Where are the women in the high-tech industry?

Vivek Wadhwa crowd-funded the publication of his new book, Innovating Women: The Changing Face of Technology (cowritten with Farai Chedey). He also “crowd-created” it with the help of more than 500 women who contributed research and writing. In this podcast with knowledge@wharton, Wadhwa explains the genesis of this intriguing approach to authorship and publication. He also assesses the current situation of women in the high-tech industry and how it might be improved. Here he explains how the project started:

I came to Silicon Valley to research its immigrant networks: Why had Silicon Valley been so successful in fostering immigrant entrepreneurship? Why is it one group — in particular, Indians — had been so successful? I was really fascinated with Silicon Valley, and I imagined, I believed and I said it was the world’s greatest meritocracy — until I came over here. I used to do a lot of writing for [tech blog] TechCrunch, and we happened to be at a big TechCrunch event, one of their major conferences, and my wife said, “Vivek, do you notice something strange over here?” I said, “Yeah, we’re sitting next to Mark Zuckerberg.” It was amazing to be in the middle of all of this innovation and the amazing things that happened over here. She said, “Vivek, no, look around. What don’t you see?” That’s when the light went off in my head … there weren’t any women there, and it was a shock to realize that half of the population is being left out of the innovation economy. …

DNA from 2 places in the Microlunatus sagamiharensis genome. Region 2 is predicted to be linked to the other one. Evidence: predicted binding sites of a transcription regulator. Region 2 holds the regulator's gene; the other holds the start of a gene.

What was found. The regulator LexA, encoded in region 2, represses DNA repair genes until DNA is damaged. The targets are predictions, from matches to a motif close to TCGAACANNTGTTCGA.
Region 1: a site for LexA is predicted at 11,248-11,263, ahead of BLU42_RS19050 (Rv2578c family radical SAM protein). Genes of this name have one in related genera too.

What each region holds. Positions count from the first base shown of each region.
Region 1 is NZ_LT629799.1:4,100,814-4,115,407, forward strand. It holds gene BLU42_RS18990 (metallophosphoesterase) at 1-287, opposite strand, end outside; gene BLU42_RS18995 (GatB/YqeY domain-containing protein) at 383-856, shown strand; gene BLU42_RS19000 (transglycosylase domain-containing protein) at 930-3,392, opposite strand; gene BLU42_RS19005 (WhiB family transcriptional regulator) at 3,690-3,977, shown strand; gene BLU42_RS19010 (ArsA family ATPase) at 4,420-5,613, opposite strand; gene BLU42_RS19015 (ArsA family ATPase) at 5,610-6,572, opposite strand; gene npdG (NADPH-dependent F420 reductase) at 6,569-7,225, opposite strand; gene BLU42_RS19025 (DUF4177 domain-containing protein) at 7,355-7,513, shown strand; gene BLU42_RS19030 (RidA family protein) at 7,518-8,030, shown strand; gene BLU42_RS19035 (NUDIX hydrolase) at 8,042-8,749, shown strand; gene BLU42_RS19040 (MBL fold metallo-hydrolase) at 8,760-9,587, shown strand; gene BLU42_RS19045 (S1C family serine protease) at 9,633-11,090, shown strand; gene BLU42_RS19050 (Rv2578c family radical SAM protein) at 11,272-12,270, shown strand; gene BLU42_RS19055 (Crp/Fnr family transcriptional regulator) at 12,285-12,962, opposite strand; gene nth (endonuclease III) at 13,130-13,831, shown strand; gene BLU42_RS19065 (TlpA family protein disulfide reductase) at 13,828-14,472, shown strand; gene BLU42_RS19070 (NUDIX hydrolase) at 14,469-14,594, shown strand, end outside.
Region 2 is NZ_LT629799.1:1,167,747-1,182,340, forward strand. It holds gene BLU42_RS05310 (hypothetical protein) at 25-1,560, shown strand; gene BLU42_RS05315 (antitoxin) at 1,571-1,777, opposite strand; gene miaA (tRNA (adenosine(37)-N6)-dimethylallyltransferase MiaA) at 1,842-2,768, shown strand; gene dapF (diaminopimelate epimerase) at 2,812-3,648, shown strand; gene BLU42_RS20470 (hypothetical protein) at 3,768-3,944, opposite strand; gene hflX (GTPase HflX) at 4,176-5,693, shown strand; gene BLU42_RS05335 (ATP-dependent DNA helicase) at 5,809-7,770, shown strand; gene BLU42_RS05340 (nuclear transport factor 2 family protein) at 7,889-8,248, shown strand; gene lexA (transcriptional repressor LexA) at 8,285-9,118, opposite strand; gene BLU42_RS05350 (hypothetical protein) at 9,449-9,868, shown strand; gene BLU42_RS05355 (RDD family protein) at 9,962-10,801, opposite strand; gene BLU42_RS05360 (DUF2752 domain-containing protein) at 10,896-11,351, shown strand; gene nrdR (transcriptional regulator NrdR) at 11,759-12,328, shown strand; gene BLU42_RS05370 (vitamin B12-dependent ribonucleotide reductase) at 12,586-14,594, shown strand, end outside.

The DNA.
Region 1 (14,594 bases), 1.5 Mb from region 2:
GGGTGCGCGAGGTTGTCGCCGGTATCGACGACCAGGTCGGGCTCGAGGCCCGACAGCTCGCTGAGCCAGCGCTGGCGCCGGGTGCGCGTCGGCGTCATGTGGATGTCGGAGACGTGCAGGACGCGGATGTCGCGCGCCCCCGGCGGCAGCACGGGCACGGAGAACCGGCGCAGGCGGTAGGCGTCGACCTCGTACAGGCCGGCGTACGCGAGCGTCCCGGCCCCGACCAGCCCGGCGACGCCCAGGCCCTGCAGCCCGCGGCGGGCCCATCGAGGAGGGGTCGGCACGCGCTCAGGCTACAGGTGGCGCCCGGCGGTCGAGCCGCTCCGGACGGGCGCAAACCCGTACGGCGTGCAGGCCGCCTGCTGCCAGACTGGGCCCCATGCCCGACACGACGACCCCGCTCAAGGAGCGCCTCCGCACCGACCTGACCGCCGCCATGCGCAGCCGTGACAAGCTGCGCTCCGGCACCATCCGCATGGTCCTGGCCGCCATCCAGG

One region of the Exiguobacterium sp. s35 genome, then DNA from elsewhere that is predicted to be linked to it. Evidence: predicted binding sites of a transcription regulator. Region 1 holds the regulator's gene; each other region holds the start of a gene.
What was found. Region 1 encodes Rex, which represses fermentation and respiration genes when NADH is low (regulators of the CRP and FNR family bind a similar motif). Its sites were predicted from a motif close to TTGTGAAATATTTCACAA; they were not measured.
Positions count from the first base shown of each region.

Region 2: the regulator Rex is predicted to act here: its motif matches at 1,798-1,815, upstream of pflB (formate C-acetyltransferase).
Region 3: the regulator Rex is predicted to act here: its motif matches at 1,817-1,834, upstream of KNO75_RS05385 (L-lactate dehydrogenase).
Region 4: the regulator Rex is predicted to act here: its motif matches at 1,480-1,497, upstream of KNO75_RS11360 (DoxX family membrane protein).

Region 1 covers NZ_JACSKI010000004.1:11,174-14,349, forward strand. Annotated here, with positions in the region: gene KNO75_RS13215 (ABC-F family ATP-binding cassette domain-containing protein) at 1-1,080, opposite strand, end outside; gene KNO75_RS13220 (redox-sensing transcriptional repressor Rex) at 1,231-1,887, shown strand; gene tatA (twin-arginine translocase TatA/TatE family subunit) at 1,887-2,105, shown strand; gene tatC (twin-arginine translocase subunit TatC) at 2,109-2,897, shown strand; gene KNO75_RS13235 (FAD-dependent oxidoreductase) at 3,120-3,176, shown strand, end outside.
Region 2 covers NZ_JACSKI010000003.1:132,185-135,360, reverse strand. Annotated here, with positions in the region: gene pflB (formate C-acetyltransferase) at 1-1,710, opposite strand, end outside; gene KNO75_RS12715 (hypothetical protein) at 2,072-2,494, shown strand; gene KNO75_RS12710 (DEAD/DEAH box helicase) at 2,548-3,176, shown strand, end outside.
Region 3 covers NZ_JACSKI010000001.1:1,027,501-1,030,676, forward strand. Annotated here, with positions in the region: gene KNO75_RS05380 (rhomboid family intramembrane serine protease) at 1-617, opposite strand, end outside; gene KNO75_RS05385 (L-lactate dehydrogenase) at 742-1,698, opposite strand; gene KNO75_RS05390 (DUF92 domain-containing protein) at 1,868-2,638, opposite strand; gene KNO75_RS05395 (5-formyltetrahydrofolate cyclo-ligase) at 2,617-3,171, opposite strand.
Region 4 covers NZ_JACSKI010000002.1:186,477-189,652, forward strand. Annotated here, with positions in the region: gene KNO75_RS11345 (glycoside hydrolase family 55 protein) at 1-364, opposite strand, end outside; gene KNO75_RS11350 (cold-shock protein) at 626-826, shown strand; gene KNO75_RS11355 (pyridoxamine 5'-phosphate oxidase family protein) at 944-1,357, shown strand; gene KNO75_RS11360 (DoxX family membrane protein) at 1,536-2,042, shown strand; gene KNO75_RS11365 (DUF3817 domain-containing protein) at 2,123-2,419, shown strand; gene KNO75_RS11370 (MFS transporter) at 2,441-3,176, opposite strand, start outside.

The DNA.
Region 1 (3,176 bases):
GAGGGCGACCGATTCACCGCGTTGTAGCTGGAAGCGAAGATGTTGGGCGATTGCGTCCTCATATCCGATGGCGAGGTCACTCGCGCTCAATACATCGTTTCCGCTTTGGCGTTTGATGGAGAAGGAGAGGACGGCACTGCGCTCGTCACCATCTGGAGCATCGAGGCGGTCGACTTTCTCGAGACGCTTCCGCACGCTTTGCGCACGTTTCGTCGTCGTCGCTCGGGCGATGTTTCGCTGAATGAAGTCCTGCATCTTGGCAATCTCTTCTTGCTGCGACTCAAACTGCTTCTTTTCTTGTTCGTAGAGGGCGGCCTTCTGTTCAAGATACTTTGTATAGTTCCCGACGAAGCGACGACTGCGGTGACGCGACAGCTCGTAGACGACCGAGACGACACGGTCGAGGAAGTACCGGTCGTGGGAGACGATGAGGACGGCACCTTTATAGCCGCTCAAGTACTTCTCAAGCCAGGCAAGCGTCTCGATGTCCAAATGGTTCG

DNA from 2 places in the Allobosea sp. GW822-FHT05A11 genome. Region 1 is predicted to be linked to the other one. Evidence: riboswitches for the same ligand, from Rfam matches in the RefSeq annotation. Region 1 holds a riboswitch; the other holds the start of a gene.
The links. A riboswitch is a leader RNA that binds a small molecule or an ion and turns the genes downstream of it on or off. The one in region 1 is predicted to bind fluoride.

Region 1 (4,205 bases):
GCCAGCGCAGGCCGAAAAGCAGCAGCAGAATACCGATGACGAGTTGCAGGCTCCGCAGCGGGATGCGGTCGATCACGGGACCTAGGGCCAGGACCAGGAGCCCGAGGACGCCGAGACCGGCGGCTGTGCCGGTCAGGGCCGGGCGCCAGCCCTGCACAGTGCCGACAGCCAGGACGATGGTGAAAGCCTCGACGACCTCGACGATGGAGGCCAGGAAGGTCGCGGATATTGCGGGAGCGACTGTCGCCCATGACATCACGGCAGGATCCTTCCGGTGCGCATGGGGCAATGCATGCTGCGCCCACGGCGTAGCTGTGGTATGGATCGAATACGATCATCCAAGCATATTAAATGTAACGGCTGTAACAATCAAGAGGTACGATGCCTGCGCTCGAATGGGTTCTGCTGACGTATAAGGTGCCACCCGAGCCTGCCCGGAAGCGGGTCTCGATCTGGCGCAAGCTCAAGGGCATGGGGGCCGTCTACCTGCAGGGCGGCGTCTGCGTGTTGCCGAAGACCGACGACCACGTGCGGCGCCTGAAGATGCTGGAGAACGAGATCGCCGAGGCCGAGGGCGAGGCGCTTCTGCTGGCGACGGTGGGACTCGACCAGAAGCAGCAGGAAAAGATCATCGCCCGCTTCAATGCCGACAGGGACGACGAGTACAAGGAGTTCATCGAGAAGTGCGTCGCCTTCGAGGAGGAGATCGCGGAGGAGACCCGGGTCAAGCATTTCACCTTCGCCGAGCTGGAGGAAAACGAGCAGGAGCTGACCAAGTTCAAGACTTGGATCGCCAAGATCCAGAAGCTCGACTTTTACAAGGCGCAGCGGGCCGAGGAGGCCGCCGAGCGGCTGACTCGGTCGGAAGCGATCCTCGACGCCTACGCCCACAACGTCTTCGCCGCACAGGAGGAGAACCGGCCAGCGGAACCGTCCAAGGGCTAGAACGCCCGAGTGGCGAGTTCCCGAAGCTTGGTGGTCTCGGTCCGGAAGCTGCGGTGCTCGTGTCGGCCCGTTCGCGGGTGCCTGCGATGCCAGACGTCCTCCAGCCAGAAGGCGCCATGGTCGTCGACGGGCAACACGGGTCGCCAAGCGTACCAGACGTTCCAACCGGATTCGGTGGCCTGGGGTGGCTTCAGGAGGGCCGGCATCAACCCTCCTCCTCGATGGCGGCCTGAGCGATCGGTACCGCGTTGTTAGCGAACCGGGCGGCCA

What I learned was that there was really no difference between women and men; they had the same strengths, the same weaknesses, the same motivation. I systemically went in, opened up my research papers in the past. I went through my own data sets, and I realized that I was so ignorant that I had never recorded the gender of the people I was interviewing, so I had to [go back and] look at it again, and I was surprised that there was literally no difference. The question was, if there’s no difference, then why is it that women are left out? Why don’t we see women in tech conferences? Why is it that there are no women on the boards of Silicon Valley companies? Why are the executive teams all male, when there’s really, literally, no difference between women and men?

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